Ever get tired of American “leaders” like George W. Bush and others saying again and again that the United States of America is the “greatest country in the world”?
For an especially asinine version of this standard patriotic cliché, see Dinesh d’Souza, “10 Great Things: What to Love About the United States” at http://www.nationalreview.com/comment/comment-dsouza070203.asp.
One of the curious things about this d’Souza piece is that he made a big deal out of how long Americans live — his Great Thing no.5 proclaims that “People live longer, fuller lives in America” — when it was generally known that life expectancy was actually not particularly high in the world’s “greatest” and “richest” (well, second richest in terms of per-capita GDP, after Norway) nation.
Speaking of mortality, the National Center for Health Statistics has some good news on American mortality: US life expectancy has recently reached a new high: 77.6. At the same time, the Associated Press reports, however, “Americans still trail many other countries, according to statistics from the World Health Organization: In 2002 figures, Japan had the longest life expectancy at 81.9 years, followed by Monaco, 81.2, San Marino and Switzerland, 80.6, Australia, 80.4, Andorra, 80.3, and Iceland, 80.1. Other countries topping the United States include Austria, Belgium, Canada, Finland, France, Germany, Greece, Israel, Italy, Luxembourg, Malta, Netherlands, New Zealand, Norway, Singapore, Spain and the United Kingdom.”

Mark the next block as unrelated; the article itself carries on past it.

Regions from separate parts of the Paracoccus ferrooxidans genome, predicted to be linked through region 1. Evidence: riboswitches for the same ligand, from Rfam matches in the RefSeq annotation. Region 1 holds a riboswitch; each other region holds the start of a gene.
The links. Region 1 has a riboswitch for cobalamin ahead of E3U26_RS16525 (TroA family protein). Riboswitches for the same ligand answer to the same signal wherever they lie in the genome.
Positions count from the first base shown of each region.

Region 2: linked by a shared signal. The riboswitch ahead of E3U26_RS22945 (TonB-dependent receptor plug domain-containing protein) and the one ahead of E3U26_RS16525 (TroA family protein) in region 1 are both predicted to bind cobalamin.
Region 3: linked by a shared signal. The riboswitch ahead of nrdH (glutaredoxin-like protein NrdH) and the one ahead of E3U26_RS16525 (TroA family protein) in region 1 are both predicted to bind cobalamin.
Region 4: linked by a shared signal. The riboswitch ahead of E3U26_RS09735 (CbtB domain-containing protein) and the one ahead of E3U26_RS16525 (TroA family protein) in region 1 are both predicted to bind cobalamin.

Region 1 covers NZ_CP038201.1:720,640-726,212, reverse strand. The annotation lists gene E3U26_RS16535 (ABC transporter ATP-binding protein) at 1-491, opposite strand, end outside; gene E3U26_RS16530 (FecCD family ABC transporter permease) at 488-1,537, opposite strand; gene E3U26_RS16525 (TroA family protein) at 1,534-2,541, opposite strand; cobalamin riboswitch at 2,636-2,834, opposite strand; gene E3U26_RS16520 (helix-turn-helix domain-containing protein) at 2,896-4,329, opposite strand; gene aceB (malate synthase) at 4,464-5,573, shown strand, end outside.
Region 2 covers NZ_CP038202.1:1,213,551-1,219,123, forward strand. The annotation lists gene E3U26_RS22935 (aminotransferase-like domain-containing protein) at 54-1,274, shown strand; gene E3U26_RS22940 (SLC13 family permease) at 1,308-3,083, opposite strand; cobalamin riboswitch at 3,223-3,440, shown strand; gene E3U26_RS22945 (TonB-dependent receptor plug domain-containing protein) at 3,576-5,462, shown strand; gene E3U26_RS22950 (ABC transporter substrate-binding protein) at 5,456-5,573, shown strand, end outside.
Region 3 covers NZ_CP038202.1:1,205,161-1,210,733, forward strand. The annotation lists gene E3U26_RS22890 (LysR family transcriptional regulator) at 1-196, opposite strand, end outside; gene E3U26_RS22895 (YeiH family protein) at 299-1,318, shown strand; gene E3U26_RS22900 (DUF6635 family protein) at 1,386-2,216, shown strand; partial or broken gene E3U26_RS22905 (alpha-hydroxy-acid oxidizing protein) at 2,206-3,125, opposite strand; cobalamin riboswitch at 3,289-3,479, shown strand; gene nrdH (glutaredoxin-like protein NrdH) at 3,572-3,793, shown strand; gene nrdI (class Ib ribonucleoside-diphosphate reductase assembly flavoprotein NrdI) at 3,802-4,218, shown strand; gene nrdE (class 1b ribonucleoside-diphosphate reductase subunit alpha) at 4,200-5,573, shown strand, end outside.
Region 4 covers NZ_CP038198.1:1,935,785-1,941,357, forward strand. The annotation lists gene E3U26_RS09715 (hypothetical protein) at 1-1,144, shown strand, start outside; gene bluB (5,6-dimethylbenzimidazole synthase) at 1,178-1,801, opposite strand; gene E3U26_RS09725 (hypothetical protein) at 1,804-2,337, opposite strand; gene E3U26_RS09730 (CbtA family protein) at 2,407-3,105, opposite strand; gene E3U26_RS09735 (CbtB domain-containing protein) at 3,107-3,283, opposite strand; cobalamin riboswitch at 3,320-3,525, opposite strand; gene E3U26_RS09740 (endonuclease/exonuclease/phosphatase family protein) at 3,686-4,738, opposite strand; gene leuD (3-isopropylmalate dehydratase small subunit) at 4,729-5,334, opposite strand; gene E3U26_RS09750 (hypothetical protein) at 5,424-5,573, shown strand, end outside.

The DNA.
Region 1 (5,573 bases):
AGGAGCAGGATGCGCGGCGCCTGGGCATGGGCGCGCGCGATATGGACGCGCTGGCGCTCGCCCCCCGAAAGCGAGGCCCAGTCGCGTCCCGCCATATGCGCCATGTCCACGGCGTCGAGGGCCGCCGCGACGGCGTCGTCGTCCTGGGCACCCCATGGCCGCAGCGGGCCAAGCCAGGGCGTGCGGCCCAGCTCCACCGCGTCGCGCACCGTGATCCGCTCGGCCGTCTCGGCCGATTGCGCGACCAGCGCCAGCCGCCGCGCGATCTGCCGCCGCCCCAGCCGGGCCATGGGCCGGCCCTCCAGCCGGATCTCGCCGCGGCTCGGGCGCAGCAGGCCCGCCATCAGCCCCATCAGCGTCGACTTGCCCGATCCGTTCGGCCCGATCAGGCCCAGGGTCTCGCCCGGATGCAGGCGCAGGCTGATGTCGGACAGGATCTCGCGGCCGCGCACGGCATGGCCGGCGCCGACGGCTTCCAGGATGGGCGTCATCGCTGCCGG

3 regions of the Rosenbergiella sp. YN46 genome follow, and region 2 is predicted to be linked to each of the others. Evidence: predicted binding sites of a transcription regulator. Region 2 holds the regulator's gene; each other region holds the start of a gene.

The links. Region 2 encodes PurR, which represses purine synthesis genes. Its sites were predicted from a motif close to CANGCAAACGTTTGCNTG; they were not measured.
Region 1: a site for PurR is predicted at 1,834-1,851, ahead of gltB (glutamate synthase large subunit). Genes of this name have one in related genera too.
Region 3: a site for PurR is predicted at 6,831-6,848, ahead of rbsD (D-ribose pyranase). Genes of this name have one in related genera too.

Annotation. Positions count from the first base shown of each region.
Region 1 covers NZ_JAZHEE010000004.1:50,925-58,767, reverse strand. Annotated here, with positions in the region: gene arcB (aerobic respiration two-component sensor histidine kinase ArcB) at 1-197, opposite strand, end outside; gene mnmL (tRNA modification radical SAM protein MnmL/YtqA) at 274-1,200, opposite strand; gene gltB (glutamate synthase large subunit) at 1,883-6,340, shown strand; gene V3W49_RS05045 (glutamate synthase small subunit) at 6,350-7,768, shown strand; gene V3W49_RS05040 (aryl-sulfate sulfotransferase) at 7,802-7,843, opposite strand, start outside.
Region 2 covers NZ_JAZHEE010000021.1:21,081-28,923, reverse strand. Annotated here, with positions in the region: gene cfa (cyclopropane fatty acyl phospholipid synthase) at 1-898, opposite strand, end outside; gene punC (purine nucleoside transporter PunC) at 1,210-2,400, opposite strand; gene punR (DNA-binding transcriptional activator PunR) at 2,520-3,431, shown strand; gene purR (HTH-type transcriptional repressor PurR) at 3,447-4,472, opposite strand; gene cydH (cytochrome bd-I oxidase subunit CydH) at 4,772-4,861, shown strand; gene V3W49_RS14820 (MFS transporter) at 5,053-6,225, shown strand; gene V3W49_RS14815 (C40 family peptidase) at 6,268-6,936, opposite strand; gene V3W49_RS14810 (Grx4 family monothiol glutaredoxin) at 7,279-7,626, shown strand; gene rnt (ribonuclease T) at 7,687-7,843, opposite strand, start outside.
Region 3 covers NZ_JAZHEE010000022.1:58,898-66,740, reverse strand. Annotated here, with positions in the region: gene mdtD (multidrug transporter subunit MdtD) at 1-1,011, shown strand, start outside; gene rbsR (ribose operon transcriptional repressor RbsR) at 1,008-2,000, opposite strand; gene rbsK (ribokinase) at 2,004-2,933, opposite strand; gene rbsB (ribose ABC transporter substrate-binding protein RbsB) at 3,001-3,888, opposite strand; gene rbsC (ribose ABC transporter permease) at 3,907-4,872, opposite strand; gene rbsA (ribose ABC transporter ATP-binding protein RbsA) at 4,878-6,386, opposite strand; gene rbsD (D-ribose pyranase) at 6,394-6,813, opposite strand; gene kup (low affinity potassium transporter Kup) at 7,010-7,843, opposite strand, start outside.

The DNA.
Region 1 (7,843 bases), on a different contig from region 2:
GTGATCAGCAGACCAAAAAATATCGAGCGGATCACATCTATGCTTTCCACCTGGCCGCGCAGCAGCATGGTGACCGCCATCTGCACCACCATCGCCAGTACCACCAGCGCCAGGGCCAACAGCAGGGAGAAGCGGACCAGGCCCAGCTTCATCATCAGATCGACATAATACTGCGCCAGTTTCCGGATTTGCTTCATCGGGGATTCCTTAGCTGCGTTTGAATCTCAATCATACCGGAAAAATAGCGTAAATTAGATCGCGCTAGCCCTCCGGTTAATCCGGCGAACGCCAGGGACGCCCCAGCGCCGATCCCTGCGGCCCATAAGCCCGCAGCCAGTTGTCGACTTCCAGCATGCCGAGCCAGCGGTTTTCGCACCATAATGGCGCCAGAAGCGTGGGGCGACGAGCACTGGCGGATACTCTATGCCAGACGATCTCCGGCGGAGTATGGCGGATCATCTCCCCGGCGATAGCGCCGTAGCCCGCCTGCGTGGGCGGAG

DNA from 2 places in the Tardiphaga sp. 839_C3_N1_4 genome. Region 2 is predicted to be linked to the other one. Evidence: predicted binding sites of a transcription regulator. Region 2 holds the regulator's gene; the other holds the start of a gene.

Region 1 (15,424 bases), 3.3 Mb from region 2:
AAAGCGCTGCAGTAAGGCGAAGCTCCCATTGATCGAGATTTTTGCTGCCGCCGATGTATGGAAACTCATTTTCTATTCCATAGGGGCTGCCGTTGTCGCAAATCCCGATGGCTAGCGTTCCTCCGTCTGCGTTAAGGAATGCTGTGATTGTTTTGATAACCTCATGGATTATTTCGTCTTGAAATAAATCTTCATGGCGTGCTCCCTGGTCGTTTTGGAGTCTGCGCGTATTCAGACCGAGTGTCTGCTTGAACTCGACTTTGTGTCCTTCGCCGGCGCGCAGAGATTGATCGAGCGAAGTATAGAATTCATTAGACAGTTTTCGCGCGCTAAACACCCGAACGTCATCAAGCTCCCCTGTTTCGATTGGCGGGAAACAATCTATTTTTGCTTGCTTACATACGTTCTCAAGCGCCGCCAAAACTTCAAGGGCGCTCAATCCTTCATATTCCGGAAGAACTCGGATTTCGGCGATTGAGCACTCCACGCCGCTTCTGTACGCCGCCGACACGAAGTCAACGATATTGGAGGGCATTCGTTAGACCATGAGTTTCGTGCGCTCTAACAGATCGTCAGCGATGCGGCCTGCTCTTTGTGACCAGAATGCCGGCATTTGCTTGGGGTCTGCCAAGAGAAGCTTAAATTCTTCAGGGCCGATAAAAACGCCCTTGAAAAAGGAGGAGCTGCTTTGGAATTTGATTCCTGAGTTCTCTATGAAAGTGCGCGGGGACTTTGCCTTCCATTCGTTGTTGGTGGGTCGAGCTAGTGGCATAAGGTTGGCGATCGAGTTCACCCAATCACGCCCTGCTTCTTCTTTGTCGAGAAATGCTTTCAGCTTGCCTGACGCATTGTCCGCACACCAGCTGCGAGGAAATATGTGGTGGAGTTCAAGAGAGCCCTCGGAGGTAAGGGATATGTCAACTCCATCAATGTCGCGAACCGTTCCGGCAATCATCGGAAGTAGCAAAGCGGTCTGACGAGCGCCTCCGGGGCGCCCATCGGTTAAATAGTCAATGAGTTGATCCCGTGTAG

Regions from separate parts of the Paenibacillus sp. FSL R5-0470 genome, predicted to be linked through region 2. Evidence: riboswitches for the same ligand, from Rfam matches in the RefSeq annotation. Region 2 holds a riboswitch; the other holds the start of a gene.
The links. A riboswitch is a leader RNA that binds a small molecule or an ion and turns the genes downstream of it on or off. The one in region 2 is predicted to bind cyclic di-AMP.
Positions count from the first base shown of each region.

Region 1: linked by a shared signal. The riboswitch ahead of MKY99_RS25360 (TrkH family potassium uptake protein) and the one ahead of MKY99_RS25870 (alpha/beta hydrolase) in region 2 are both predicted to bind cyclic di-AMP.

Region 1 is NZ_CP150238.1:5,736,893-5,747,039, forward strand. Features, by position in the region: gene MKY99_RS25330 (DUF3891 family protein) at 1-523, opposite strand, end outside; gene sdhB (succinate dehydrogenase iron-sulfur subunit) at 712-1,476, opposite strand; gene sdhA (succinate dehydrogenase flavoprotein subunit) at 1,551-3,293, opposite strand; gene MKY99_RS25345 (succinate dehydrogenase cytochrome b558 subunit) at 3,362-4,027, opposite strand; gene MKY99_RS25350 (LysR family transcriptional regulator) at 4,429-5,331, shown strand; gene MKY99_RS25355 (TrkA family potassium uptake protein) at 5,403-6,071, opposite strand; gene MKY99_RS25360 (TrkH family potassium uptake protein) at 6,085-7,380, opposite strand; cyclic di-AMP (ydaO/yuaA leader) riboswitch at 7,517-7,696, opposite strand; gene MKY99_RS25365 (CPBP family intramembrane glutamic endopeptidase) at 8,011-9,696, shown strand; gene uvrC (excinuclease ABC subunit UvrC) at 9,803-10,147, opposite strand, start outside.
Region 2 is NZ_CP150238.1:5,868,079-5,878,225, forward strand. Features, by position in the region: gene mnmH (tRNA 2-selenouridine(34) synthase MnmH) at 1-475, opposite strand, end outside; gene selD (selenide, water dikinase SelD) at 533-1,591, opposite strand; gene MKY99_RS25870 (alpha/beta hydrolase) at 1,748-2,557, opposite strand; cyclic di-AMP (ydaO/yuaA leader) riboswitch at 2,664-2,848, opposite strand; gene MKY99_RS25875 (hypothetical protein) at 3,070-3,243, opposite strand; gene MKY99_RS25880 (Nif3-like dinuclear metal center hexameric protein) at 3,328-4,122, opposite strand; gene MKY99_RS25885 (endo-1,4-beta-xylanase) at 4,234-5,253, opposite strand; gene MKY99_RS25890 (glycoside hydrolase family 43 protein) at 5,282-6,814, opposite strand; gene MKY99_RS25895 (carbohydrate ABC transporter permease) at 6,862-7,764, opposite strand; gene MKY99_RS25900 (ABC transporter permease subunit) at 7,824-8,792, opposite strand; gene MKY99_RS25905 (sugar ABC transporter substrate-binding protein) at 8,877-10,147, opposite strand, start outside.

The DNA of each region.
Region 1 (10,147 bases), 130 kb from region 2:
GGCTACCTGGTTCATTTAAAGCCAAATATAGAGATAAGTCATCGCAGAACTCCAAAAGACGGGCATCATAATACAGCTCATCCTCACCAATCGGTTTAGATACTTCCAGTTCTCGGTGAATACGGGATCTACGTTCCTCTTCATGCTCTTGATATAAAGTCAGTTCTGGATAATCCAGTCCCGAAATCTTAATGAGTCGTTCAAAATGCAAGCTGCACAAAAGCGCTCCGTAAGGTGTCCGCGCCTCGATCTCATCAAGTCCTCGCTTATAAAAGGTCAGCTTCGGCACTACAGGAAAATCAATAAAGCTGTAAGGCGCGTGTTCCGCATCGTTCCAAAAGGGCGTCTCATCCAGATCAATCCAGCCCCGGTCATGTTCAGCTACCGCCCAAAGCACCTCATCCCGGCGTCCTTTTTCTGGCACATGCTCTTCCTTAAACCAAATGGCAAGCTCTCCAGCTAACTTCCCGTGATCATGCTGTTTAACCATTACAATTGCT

That puts the world’s greatest and richest nation at number 25 in terms of life expectancy.
I love this about San Marino, Malta, and Andorra.
Get into the American mortality stats and break them down by race and class, of course, and you’ll find that blacks and poor people live considerably shorter lives than affluent and white people on the average in the US.
American inequality (US is the most unequal and wealth-top-heavy nation in the industrialized world by far) is a big reason, no doubt, for America’s relatively low life expectancy compared to other less collectively wealthy nation states. See the comparative international Social Development and Human Poverty indexes at Nordic News Network: http://www.nnn.se/n-model/indexes.htm.
If you’re wanting to go deeper into data on American poverty and inequality, including international comparisons, order the latest edition of the Economic Policy Institute’s authoritative State of Working America (which always includes an international comparison chapter) see http://www.epinet.org/content.cfm/books_swa2004_main.
EPI’s work over the years doesn’t leave much basis for d’Souza’s great thing number number 4: “America has achieved greater social equality than any other society.” One of the many things it regularly shows, too, is that right-wing hacks like DD and the Heritage Foundation’s speakers are bullshitting their readers and audiences when they claim that our inequality statistics mask great endemic “upward mobility” from poor to rich: we actually experience less of the Horatio Alger American Dream than do European nations.
Lack of a national health insurance plan (unique among industrialized democracies) in US Senator (R-Texas) Kay Bailey Hutchinson’s “beacon to the world of the way life should be” (the USA) is also part of the nation’s poor life expectancy performance.